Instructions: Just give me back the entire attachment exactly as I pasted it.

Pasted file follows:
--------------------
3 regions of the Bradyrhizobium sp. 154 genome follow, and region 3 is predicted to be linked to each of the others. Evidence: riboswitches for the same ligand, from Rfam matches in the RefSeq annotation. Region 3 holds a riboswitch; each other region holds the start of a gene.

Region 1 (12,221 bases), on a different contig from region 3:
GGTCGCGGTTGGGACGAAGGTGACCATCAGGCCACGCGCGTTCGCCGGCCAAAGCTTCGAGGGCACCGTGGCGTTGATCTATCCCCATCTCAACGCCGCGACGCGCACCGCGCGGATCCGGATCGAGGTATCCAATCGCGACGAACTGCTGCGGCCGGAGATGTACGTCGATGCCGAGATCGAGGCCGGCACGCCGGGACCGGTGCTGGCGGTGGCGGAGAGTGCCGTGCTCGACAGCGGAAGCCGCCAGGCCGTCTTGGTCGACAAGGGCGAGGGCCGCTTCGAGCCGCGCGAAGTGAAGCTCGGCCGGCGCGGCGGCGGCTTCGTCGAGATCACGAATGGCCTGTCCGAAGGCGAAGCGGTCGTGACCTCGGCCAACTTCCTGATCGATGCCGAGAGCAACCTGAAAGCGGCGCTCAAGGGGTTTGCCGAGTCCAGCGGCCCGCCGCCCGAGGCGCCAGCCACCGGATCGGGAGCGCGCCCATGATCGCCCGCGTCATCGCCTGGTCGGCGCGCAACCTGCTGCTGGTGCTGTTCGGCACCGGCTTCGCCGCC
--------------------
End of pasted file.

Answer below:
3 regions of the Bradyrhizobium sp. 154 genome follow, and region 3 is predicted to be linked to each of the others. Evidence: riboswitches for the same ligand, from Rfam matches in the RefSeq annotation. Region 3 holds a riboswitch; each other region holds the start of a gene.

Region 1 (12,221 bases), on a different contig from region 3:
GGTCGCGGTTGGGACGAAGGTGACCATCAGGCCACGCGCGTTCGCCGGCCAAAGCTTCGAGGGCACCGTGGCGTTGATCTATCCCCATCTCAACGCCGCGACGCGCACCGCGCGGATCCGGATCGAGGTATCCAATCGCGACGAACTGCTGCGGCCGGAGATGTACGTCGATGCCGAGATCGAGGCCGGCACGCCGGGACCGGTGCTGGCGGTGGCGGAGAGTGCCGTGCTCGACAGCGGAAGCCGCCAGGCCGTCTTGGTCGACAAGGGCGAGGGCCGCTTCGAGCCGCGCGAAGTGAAGCTCGGCCGGCGCGGCGGCGGCTTCGTCGAGATCACGAATGGCCTGTCCGAAGGCGAAGCGGTCGTGACCTCGGCCAACTTCCTGATCGATGCCGAGAGCAACCTGAAAGCGGCGCTCAAGGGGTTTGCCGAGTCCAGCGGCCCGCCGCCCGAGGCGCCAGCCACCGGATCGGGAGCGCGCCCATGATCGCCCGCGTCATCGCCTGGTCGGCGCGCAACCTGCTGCTGGTGCTGTTCGGCACCGGCTTCGCCGCC